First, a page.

I have created a multitenant app registration so if you have the right permissions, you should be able to sign in with your own organizational account and run the notebook. However, if you need to create your own App Registration, then these are the steps:

  1. Open the browswer and navigate to your Azure AD Portal
  2. Navigate to App Registrations
  3. Create a new App Registration
  4. Navigate to the Authentication tab
  5. Add a new Platform
  6. Select Desktop and Mobile
  7. Set the Redirect Uri to Custom -> http://localhost
  8. Save everything
  9. From the Overview tab, copy the Client ID

And now we can write some code :)

In the first code segment of our Jupyter Notebook, we'll initialize our Graph client and set some variables to use later. Something that you may notice is that MS Graph now relies on the Azure.Identity library, which is part of the Azure SDKs, for authenticating and acquiring tokens which is super neat!

from azure.identity import InteractiveBrowserCredential
from msgraph.core import GraphClient
import uuid
import json

browser_credential = InteractiveBrowserCredential(client_id='7537790f-b619-4d30-a804-1c6b8b7f1523')
graph_client = GraphClient(credential=browser_credential)
scopes = ['Application.ReadWrite.All', 'User.Read']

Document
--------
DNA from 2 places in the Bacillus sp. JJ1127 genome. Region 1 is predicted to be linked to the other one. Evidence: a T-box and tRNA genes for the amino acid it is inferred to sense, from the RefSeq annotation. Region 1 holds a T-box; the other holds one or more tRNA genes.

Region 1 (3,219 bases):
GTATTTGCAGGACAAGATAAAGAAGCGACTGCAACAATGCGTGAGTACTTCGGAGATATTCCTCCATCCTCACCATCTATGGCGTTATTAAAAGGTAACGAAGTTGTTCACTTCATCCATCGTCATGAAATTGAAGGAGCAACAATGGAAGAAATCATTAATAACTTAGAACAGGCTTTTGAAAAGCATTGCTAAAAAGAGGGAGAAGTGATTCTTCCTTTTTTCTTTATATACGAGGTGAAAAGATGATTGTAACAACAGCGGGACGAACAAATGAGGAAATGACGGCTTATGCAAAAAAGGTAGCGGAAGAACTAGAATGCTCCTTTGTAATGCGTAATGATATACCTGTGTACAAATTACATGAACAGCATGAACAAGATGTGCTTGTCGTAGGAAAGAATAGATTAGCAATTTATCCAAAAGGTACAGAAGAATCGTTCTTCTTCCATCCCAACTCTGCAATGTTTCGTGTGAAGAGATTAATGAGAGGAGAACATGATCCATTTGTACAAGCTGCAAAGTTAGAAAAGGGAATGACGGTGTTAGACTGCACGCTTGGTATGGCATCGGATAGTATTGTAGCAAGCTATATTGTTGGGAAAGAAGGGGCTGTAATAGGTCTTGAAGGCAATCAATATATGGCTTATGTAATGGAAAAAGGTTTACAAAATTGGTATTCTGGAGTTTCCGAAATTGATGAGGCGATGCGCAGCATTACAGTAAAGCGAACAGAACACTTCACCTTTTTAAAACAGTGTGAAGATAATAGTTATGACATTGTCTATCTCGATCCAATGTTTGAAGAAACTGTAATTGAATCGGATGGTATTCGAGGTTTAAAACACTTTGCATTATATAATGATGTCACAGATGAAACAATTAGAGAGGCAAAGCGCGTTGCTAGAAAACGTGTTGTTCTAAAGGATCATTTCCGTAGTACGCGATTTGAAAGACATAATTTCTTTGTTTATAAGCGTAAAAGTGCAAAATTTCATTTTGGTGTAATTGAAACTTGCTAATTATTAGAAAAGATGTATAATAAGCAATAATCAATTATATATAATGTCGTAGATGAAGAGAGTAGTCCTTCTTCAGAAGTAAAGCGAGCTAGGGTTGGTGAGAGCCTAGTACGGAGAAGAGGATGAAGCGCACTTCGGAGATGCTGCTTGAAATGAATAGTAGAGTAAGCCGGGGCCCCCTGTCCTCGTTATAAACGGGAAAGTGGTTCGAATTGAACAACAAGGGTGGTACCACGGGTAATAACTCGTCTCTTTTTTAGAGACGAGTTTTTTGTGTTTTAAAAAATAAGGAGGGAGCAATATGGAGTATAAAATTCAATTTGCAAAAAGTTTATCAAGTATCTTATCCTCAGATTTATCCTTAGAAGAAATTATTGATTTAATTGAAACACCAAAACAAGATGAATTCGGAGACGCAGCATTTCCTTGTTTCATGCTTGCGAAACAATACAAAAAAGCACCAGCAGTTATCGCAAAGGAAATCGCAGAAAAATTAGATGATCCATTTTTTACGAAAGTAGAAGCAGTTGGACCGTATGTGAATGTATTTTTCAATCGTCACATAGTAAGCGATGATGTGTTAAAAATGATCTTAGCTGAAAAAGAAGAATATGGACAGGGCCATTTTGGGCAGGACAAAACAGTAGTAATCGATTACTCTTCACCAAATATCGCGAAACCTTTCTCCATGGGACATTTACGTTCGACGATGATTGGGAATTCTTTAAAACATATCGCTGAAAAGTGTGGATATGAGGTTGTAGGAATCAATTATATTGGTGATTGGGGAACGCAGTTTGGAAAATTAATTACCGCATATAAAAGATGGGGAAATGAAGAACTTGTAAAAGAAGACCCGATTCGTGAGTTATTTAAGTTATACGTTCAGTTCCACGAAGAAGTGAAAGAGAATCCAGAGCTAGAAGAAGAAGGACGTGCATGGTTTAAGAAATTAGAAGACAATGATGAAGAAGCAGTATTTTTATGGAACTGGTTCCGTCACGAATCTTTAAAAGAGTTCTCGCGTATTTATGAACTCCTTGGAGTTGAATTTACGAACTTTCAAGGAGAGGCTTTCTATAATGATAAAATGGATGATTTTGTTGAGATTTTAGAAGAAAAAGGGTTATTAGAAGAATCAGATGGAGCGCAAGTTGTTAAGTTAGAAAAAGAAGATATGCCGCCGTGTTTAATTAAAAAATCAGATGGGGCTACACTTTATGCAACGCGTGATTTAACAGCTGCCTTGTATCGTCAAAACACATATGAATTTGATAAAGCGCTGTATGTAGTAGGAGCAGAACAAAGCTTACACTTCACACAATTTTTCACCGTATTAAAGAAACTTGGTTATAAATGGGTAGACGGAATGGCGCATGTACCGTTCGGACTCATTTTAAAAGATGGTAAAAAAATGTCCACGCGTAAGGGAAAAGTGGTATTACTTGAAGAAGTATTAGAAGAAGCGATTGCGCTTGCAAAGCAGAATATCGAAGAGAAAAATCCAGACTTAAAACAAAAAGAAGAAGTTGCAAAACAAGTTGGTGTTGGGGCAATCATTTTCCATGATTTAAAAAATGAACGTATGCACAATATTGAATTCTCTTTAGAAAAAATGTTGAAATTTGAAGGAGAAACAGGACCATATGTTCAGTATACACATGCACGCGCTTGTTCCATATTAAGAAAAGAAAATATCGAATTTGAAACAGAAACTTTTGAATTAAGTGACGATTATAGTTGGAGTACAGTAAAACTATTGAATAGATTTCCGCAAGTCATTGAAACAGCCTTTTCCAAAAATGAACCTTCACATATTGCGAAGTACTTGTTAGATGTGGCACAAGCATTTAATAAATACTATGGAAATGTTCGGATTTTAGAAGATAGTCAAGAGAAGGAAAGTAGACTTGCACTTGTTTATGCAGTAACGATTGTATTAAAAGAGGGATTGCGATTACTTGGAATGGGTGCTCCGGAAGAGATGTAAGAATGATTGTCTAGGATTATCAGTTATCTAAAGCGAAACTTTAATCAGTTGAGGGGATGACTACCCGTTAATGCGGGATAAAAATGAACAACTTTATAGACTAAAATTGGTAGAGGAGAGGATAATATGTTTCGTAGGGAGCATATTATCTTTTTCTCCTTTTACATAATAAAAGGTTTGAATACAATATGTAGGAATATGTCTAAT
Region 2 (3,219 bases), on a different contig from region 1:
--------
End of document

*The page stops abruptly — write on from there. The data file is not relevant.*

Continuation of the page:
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On the next code segment, we'll create an API App Registration and set a custom API permission. Client apps should use this scope to call our API in the future.

apiAppName='automation - Python API'
apiIdentifier = f"api://{uuid.uuid4()}"
permissionId = f"{uuid.uuid4()}";

body = {
    'displayName': apiAppName,
    'identifierUris': [
        apiIdentifier           
    ], 
    'api': {
        'acceptMappedClaims': None,
        'knownClientApplications': [],
        'requestedAccessTokenVersion': 2,
        'oauth2PermissionScopes': [
            {
                'id': permissionId,
                'adminConsentDescription':'access the api as a reader',
                'adminConsentDisplayName':'access the api as a reader',
                'isEnabled': True,
                'type': 'User',
                'userConsentDescription': 'access the api as a reader',
                'userConsentDisplayName': 'access the api as a reader',
                'value':'api.read'
            }],
        'preAuthorizedApplications':[]
    }
}

result = graph_client.post('/applications',
                data=json.dumps(body),
                headers={'Content-Type': 'application/json'}
                )
appJson = json.dumps(result.json())
application = json.loads(appJson)

response = graph_client.get('/organization')
tenantJson = json.dumps(response.json())
tenant = json.loads(tenantJson)

print(f"Client Id: {application['appId']}")
print(f"Domain: {application['publisherDomain']}")
print(f"Tenant Id: {tenant['value'][0]['id']}")
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For your example, you'll have to change the ApiAppName and ApiPermission variable values to make them meaningful to you and you're ready to go!

Show me teh c0dez

If you want to grab the Notebook and run it on your end, check out the GitHub repo